Painting software for the digital artist

Not so long ago, turning a photograph into something that looked painterly required a lot of technical know-how with feature-rich, complicated software. New generations of photo editing software make the process both quick and fun.

The versions below are just a quick show and tell, with encouragement for you to check out the amazing variety of software on the market. If you have favourite apps, please feel free to list them in the comments. This is still new to me, and I’m feeling like the proverbial kid in the candy box. (These were all edited on a Mac laptop. Tablets and smartphones have a dizzying number of apps for doing similar things.)

The top photo looks almost exactly the way it did when it came out of the camera. I removed the haze, which greys the RAW photos from my old Nikon DSL 80. I bumped up the colour only slightly, as the sunny day had already turned the leaves vibrant shades of red, orange and yellow.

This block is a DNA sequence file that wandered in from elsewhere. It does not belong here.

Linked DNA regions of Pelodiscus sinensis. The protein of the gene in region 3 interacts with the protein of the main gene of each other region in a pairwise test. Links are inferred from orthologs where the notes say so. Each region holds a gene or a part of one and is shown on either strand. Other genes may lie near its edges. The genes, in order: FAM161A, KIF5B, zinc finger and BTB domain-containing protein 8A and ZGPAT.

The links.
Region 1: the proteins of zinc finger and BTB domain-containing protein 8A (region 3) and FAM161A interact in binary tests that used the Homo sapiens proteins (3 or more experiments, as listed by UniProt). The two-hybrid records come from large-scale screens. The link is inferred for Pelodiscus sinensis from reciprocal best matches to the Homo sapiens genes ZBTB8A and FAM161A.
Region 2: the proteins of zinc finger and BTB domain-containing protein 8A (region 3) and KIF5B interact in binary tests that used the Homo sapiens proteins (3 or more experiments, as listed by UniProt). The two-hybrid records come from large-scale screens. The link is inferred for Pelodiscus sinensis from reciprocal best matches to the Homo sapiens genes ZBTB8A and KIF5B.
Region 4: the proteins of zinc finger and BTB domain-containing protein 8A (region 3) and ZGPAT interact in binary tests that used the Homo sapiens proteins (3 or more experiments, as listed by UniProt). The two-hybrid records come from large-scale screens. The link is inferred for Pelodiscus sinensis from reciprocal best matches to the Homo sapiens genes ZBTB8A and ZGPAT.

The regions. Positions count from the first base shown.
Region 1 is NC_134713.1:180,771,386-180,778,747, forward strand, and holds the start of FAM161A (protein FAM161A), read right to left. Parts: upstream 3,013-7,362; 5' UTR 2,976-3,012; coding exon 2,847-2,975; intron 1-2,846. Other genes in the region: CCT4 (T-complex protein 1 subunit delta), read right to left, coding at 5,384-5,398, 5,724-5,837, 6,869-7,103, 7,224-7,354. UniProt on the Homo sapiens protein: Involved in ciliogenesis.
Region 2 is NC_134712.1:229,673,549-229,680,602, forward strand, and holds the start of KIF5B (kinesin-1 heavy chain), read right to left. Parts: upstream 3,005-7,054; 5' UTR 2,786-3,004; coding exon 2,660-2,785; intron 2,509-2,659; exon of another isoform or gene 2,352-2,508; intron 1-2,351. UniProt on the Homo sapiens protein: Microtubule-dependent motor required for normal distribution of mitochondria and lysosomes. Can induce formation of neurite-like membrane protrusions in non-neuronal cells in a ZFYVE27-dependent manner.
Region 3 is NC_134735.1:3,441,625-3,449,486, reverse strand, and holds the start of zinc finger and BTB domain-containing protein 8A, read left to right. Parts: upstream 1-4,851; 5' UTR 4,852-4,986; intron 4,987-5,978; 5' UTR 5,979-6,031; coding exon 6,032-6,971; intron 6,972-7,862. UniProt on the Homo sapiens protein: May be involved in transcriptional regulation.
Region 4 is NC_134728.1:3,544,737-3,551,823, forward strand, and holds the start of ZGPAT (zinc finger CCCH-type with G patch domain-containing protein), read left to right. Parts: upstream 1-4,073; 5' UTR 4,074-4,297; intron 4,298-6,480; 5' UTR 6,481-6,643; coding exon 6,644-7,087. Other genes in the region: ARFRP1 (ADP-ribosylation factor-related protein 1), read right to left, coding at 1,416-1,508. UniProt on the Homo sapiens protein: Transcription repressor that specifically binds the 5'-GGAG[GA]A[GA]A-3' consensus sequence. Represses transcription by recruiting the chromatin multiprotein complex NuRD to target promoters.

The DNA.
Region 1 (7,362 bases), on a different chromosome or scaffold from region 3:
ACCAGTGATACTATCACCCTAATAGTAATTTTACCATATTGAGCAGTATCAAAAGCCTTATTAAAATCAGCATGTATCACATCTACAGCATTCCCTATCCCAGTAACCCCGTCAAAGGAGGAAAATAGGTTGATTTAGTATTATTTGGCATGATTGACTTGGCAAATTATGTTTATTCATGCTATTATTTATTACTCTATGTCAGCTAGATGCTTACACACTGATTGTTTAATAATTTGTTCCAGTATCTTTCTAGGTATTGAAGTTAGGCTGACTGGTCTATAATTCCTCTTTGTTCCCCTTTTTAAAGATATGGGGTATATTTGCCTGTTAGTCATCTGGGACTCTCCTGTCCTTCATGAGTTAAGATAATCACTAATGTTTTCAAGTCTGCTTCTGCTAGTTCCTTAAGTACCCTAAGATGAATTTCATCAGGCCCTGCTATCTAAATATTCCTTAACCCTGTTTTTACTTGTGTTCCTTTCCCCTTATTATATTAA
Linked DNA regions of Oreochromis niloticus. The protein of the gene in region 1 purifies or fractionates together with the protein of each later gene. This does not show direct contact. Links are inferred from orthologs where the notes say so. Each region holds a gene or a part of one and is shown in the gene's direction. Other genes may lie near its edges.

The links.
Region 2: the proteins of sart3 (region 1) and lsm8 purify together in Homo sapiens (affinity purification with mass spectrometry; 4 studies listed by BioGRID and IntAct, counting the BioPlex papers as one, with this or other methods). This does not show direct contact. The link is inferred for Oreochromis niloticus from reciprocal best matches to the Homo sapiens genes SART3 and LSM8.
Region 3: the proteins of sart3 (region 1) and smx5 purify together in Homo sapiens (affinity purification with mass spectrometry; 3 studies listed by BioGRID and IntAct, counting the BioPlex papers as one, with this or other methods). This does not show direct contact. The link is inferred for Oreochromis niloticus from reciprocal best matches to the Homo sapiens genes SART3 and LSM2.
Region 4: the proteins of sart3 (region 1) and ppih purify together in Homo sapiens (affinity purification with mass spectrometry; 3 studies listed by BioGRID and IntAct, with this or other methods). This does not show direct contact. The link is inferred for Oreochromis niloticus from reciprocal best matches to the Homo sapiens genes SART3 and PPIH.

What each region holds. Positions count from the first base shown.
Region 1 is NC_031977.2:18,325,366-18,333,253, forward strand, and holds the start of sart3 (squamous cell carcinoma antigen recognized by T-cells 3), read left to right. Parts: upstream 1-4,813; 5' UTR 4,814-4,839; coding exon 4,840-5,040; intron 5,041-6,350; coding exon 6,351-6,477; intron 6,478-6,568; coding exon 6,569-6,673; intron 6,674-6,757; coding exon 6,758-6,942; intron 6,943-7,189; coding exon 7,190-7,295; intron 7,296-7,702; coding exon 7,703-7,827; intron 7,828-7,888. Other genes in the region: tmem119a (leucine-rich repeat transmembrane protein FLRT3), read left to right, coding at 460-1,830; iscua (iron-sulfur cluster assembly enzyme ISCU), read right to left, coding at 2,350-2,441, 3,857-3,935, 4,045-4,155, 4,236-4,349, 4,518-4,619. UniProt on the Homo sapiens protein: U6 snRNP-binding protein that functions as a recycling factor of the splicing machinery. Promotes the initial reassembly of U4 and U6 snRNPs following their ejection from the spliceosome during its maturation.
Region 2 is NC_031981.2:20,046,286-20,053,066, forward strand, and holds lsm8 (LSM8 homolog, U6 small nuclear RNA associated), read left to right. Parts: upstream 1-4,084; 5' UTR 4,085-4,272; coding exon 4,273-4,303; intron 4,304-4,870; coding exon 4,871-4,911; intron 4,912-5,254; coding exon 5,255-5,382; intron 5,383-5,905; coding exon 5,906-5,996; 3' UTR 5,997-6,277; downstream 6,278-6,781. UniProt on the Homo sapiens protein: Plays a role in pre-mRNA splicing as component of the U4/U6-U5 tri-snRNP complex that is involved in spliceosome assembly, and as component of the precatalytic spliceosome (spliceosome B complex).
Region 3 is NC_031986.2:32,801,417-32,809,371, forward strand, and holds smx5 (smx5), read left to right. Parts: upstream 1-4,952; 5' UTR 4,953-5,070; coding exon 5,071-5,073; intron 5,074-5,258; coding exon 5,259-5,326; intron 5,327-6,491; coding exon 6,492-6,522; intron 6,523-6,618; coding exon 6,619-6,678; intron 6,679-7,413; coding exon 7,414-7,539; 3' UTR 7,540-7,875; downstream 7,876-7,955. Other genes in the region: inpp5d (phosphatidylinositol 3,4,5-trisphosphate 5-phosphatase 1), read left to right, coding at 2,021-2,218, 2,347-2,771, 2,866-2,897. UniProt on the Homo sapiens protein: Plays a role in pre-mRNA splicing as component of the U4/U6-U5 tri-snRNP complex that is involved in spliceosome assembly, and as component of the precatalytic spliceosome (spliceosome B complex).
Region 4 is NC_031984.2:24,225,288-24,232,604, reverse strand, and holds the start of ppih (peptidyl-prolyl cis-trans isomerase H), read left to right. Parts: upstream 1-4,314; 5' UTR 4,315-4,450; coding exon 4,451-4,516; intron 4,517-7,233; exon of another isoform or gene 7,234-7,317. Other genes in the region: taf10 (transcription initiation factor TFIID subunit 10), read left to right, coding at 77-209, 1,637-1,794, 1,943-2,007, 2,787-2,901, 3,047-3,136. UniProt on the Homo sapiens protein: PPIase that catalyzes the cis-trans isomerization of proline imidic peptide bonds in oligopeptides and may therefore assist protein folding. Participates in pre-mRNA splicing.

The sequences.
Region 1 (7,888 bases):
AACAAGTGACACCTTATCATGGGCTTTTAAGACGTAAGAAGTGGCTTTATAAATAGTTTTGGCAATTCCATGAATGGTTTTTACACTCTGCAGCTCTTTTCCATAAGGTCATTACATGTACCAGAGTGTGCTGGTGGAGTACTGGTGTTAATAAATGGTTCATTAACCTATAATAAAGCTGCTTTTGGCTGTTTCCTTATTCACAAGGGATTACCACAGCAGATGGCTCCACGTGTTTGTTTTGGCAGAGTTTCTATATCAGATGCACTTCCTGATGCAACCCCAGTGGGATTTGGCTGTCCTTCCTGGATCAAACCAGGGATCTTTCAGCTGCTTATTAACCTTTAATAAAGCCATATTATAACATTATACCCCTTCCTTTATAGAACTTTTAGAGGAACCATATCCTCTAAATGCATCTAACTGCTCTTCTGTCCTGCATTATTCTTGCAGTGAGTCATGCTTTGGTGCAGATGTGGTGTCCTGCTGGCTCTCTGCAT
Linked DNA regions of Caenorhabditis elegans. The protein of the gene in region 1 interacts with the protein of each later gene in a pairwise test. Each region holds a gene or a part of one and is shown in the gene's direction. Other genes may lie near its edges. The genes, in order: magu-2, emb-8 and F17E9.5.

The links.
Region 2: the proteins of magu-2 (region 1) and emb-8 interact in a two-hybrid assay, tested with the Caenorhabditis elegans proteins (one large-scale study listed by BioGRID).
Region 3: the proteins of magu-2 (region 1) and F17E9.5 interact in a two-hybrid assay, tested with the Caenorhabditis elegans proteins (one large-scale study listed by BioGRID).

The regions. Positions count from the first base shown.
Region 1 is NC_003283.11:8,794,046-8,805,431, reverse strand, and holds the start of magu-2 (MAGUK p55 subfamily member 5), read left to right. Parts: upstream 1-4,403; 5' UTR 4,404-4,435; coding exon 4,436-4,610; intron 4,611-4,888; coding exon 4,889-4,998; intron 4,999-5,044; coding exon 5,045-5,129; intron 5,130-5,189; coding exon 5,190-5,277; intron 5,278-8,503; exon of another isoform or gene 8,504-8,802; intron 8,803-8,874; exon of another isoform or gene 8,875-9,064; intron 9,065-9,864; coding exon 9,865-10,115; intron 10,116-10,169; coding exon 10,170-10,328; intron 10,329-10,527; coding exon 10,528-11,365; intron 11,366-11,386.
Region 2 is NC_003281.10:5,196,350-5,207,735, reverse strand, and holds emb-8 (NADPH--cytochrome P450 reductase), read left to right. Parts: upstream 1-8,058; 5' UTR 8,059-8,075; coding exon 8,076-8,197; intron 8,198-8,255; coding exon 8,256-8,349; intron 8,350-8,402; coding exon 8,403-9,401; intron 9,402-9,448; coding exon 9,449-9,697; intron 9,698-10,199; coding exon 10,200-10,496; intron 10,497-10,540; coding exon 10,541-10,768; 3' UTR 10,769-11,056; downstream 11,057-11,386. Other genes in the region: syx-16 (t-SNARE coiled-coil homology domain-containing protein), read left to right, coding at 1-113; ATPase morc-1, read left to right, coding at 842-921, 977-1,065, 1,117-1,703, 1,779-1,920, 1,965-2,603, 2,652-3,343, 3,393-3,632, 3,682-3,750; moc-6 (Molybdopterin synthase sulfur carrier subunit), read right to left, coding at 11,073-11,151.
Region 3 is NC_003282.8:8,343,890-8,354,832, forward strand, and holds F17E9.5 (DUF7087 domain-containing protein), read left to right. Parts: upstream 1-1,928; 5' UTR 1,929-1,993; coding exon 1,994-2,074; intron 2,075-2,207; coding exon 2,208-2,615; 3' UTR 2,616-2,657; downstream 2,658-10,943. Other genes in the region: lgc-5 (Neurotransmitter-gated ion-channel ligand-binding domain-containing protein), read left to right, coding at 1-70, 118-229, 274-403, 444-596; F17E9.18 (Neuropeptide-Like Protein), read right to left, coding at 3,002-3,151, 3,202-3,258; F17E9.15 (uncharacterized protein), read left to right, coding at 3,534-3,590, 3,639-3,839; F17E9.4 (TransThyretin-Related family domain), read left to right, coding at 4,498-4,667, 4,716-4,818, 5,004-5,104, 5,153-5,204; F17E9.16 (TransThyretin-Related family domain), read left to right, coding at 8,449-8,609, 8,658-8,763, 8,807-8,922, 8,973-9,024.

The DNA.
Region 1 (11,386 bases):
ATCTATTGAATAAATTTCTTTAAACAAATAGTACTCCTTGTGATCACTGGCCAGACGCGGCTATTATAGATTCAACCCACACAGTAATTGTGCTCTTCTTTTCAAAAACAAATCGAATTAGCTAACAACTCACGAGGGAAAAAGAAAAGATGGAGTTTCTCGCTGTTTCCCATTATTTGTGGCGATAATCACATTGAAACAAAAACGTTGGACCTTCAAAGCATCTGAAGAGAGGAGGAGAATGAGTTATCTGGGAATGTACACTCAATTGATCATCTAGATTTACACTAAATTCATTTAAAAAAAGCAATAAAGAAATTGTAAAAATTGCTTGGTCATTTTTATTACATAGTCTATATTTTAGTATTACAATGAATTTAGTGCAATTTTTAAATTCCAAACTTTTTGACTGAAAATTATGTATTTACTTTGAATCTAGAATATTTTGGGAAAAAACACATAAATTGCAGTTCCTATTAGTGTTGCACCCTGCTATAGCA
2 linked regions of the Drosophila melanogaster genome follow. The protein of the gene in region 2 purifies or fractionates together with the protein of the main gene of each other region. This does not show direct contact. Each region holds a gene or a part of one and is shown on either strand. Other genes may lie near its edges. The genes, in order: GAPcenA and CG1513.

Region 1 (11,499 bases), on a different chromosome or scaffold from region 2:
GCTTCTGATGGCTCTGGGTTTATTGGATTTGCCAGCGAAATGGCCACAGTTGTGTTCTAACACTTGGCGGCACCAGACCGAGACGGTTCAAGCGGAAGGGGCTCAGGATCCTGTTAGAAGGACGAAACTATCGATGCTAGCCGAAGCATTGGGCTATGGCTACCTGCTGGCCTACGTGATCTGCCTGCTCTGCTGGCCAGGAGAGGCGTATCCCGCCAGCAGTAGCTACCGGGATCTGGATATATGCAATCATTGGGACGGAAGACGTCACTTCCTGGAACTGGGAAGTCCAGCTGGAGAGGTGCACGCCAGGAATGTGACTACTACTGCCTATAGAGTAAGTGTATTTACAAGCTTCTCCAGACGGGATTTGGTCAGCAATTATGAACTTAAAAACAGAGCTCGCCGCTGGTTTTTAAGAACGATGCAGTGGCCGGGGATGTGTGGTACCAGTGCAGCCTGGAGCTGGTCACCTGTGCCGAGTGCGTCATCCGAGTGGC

red/orange bushes frame a stone-filled waterfall

 

The edit below was done in Photoshop, with three different layers from the Filter Gallery (watercolor, accented edges, and dry brush). I could have played with it until I had a more painterly effect, but I wanted to compare what could be done in a matter of a few minutes, using three different applications.

 
The second one was edited in On1 Effects.


 
The last one was run through Topaz Impressions.

 

 
To my eyes, the Topaz edit looks most like a painting, but I also like the kind of mottled effect of the On1 edit. I’d be interested in what others think.

Using painterly edits opens so many possibilities for digital artistry. And that whole, enchanting field has captured my imagination since I’ve discovered artists such as Even Liu, Nicole Wild, August Naude, and Caroline Julia Moore.

 

 

  2 comments for “Painting software for the digital artist

  1. Sterling Haynes
    January 20, 2017 at 10:06 pm

    Monet?

Your comments keep me blogging!

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